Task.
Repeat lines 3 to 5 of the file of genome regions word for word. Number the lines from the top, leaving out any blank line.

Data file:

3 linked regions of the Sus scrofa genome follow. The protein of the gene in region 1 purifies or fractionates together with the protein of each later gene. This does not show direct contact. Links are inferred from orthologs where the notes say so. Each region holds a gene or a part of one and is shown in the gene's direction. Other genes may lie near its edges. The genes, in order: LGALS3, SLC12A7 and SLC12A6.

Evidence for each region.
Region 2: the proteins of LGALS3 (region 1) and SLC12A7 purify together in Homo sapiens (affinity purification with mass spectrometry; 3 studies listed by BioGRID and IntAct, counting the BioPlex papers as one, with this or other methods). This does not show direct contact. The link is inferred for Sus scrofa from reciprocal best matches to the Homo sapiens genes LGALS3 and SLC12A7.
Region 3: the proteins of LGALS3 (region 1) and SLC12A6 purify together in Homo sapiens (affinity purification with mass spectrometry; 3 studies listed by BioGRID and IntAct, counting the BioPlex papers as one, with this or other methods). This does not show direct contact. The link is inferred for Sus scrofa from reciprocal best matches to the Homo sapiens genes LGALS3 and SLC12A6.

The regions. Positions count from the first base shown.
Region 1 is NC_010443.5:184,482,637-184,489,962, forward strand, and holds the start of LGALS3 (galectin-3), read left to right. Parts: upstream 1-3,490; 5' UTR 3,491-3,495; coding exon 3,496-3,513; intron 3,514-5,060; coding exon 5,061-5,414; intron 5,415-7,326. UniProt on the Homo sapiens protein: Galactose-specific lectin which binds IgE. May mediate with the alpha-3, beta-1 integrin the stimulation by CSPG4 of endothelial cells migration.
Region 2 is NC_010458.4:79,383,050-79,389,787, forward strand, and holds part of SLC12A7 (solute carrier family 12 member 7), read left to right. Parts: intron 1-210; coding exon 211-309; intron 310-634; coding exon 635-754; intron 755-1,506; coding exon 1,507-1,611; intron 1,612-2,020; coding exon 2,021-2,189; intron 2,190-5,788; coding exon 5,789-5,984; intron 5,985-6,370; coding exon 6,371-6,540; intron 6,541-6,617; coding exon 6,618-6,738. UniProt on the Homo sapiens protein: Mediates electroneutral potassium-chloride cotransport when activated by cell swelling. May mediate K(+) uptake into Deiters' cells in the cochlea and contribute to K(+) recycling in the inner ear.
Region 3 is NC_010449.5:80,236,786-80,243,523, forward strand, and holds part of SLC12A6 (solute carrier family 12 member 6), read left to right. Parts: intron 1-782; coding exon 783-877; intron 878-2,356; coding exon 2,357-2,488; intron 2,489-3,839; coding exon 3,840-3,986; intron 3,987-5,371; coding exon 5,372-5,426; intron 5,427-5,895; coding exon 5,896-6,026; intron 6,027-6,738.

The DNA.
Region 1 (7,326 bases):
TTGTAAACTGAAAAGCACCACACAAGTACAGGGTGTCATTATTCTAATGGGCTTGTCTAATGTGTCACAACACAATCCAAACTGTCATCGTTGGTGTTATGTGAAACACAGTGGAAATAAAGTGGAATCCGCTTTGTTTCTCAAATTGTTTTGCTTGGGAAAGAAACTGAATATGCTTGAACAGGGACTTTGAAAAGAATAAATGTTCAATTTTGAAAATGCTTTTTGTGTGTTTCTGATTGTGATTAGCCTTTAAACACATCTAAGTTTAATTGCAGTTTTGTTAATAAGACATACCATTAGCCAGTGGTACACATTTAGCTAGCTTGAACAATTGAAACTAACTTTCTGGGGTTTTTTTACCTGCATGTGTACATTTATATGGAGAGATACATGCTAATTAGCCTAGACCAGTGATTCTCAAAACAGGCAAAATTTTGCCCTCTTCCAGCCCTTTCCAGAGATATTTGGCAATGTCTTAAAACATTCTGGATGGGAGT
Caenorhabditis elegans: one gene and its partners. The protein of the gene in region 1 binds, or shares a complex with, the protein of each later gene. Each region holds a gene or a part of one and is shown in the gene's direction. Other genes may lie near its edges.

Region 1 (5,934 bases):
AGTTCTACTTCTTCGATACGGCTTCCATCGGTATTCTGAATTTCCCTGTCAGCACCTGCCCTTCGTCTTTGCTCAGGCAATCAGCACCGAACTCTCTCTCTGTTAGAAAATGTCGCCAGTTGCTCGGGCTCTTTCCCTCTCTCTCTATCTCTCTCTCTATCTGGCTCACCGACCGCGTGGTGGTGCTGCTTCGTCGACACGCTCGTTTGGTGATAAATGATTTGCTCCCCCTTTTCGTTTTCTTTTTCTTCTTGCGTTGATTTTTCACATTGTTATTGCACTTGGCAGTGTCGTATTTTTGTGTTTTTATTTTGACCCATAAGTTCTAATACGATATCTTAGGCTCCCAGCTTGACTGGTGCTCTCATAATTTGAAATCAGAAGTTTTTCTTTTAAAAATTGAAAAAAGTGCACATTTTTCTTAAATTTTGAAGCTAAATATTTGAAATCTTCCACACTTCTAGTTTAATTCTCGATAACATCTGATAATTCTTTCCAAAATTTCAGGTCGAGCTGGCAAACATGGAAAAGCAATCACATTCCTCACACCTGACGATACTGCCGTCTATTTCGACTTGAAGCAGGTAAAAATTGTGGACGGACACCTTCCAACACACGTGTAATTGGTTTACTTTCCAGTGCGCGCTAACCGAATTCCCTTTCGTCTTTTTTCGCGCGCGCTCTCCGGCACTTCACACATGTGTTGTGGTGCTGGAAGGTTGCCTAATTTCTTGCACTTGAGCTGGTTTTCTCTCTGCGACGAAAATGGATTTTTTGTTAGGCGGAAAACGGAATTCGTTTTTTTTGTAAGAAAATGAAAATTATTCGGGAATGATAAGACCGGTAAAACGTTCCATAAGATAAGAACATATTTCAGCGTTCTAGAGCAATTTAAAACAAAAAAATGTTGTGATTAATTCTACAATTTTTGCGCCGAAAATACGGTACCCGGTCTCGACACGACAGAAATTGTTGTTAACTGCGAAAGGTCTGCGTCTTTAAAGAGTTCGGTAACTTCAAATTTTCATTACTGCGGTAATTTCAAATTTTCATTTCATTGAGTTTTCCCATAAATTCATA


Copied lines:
Region 2: the proteins of LGALS3 (region 1) and SLC12A7 purify together in Homo sapiens (affinity purification with mass spectrometry; 3 studies listed by BioGRID and IntAct, counting the BioPlex papers as one, with this or other methods). This does not show direct contact. The link is inferred for Sus scrofa from reciprocal best matches to the Homo sapiens genes LGALS3 and SLC12A7.
Region 3: the proteins of LGALS3 (region 1) and SLC12A6 purify together in Homo sapiens (affinity purification with mass spectrometry; 3 studies listed by BioGRID and IntAct, counting the BioPlex papers as one, with this or other methods). This does not show direct contact. The link is inferred for Sus scrofa from reciprocal best matches to the Homo sapiens genes LGALS3 and SLC12A6.

The regions. Positions count from the first base shown.